Is My Trouble Remembering Due to Aging or Alzheimer’s?
When are memory lapses a normal part of aging, and when are they potentially an early sign of Alzheimer’s disease? A geriatric medicine specialist explains.
You forget someone’s name. You lose your keys. You have delays in recalling words and names. Or what you want to say “just on the tip of your tongue.”
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So how can you tell if your memory lapses are a normal part of aging — or an early sign of dementia or Alzheimer’s disease?
Some memory complaints do occur frequently as you get older. Losing keys or not remembering names are usually a normal part of your aging process. Health experts say these are normal aging experiences.
But geriatrician Ronan Factora, MD, says it’s also extremely important to make sure you aren’t blaming other kinds of memory trouble on “just getting older.”
“Memory concerns shouldn’t affect your ability to remain independent or perform your daily life activities. Forgetfulness should definitely be looked into by your doctor when it starts to alter your day-to-day life,” Dr. Factora says. “They’ll want to take a closer look to see if you’re able to do common tasks as easily as you did before to make sure there aren’t deeper problems,” he says.
It can be hard to know when to be concerned about your memory. Maybe you have too many other medical problems that distract you from bringing up your memory issues to your doctor. But it’s never a good idea to overlook your mental health.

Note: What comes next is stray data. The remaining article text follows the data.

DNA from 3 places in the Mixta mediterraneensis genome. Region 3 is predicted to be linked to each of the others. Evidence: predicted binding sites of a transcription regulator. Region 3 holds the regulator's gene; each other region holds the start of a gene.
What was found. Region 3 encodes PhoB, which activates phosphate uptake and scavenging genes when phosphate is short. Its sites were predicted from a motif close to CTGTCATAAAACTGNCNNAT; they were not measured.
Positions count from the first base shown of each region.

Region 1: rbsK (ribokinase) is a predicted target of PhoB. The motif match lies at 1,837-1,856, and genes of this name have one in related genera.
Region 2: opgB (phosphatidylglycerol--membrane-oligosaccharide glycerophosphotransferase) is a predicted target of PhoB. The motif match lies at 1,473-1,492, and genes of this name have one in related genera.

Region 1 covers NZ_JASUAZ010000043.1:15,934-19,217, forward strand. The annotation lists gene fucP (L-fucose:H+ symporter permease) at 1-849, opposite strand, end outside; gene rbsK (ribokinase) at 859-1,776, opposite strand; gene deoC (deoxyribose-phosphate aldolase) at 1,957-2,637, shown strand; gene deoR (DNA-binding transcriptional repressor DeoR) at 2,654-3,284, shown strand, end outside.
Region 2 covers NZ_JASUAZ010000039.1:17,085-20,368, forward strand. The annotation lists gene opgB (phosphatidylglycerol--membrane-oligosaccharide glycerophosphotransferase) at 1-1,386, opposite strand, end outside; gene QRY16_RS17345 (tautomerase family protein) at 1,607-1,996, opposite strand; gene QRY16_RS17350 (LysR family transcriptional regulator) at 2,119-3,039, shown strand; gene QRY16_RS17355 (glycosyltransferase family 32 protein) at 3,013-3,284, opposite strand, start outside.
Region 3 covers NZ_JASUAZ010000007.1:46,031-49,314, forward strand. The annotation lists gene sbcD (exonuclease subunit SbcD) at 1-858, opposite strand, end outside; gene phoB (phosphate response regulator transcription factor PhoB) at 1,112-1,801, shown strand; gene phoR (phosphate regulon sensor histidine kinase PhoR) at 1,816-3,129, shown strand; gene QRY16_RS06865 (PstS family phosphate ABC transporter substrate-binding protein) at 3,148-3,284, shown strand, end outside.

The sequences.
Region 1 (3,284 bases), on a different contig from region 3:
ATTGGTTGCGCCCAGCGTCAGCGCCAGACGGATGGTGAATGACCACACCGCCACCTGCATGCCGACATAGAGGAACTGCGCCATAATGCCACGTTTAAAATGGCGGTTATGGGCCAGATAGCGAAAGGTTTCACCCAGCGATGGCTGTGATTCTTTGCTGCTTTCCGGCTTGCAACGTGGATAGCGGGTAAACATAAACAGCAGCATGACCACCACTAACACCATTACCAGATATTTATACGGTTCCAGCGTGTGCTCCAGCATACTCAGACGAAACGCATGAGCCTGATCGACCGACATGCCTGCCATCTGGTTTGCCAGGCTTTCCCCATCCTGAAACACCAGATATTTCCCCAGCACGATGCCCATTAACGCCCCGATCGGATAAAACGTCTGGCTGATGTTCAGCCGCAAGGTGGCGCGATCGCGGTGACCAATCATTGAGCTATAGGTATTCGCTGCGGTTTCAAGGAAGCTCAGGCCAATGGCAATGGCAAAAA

“Losing track of what season it is, for example, or forgetting where you are (or how you got there) are red flags you should talk to your doctor about, as these are seen more often with Alzheimer’s disease,” Dr. Factora says.
Report those types of concerns and any of the following to your doctor, especially if you have more than one of these symptoms and they aren’t going away over time:
Though often dementia or Alzheimer’s disease may be the cause with memory complaints, there can be other reasons.
“Don’t put off talking to your doctor. Doing it early enough will help identify if the cause is reversible or not, since forgetfulness doesn’t always mean Alzheimer’s disease — and you want to make sure any other causes are being treated properly,” Dr. Factora says.
When you get to your doctor’s appointment, a basic appointment will include a review of your memory or cognitive issues, how long the problems have been happening and any other mood, behavioral or movement problems you may be having.
Cognitive testing (such as a Folstein Mini-Mental State Examination or Montreal Cognitive Assessment) may be performed to document the presence and severity of the cognitive concerns.
A screening for depression also may be performed, along with routine blood work. A CT scan of your brain also could be performed to exclude other problems.
“If you notice problems over six months and it’s affecting your quality of life, it’s crucial you have it checked,” Dr. Factora says. “The ultimate goal is to preserve your independence and to plan ahead if you need assistance.”